Ivan’s brother Andrei was a well known painter, and both specialized in their native province of Poltava. An amateur archeologist, Ivan excavated clay pots and other products at the same time that he was helping to revitalize such production in Poltava as the “king of kustar,” or “artisan products.” Involved in multiple aspects of the Poltava local government, he was especially active in ethnographic works and the museums. He arranged the Poltava display at the All-Russian Kustar Exhibition in 1901, and also presented on his archeological finds at regional conferences.
A self-described self-made man, Romanov was an importat Belarusian public intellectual, collecting folklore, publishing a newspaper, active in the school system in Mogilev, and he excavated more than 1,000 kurgans around Belarus. His most significant find was the Borisov Stone, one of the Dvina Stones. As head of the NW branch of the Imperial Geographical Society, Romanov embodies the importance of the local to the imperial.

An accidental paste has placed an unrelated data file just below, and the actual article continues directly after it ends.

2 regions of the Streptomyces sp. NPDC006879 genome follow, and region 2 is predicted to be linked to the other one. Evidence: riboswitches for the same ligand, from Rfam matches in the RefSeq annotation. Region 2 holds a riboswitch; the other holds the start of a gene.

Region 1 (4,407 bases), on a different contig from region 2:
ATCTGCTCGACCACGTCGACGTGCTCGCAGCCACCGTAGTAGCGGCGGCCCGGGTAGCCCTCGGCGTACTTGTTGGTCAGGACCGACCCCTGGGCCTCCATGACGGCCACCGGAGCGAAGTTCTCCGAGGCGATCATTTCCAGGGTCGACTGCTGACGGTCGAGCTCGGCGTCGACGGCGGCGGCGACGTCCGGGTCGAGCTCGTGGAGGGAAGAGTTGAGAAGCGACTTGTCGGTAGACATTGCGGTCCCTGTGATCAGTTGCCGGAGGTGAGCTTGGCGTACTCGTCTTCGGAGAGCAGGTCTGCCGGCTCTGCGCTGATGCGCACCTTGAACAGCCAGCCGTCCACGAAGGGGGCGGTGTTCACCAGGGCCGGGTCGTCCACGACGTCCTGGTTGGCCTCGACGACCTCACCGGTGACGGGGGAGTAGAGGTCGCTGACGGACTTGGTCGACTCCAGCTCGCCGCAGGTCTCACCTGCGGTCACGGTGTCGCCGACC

Evlentev came from a modest family in the provinces and spent most of his life as a school teacher in provincial cities, where he developed a keen interest in archeology. In 1872 he was named the secretary of the Pskov section of the Archeological Commission. Grand Princes Sergei and Pavel Alexandrovich subsidized his excavations in Pskov, where he served on the Statistical Commission and with the local district archives.
Vasilii Babenko is particularly interesting as he was a village school teacher who became an autodidact archeologist as a result of his discovery of an enormous cashe of Khazar culture. He was especially active in museum work, including these smaller ones: Museum of the IRAO, the Museum of the Moscow Archaeological Institute, and the Museum of Fine Arts and Antiquity at Kharkov University.